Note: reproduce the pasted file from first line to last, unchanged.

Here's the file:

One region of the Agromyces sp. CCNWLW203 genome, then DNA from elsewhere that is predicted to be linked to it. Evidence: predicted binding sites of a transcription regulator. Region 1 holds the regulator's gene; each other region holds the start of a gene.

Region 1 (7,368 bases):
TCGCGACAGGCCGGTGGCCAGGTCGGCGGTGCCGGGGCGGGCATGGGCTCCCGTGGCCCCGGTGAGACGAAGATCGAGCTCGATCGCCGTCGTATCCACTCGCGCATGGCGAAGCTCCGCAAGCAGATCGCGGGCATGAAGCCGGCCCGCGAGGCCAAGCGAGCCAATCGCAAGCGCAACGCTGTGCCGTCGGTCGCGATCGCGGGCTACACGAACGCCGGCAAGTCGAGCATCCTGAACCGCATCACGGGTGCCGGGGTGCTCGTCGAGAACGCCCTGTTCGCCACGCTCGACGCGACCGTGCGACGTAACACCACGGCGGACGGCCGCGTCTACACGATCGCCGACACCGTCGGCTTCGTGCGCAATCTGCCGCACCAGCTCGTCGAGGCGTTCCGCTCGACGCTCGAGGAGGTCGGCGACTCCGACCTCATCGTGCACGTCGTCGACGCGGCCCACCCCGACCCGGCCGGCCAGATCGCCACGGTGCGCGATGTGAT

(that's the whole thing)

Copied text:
One region of the Agromyces sp. CCNWLW203 genome, then DNA from elsewhere that is predicted to be linked to it. Evidence: predicted binding sites of a transcription regulator. Region 1 holds the regulator's gene; each other region holds the start of a gene.

Region 1 (7,368 bases):
TCGCGACAGGCCGGTGGCCAGGTCGGCGGTGCCGGGGCGGGCATGGGCTCCCGTGGCCCCGGTGAGACGAAGATCGAGCTCGATCGCCGTCGTATCCACTCGCGCATGGCGAAGCTCCGCAAGCAGATCGCGGGCATGAAGCCGGCCCGCGAGGCCAAGCGAGCCAATCGCAAGCGCAACGCTGTGCCGTCGGTCGCGATCGCGGGCTACACGAACGCCGGCAAGTCGAGCATCCTGAACCGCATCACGGGTGCCGGGGTGCTCGTCGAGAACGCCCTGTTCGCCACGCTCGACGCGACCGTGCGACGTAACACCACGGCGGACGGCCGCGTCTACACGATCGCCGACACCGTCGGCTTCGTGCGCAATCTGCCGCACCAGCTCGTCGAGGCGTTCCGCTCGACGCTCGAGGAGGTCGGCGACTCCGACCTCATCGTGCACGTCGTCGACGCGGCCCACCCCGACCCGGCCGGCCAGATCGCCACGGTGCGCGATGTGAT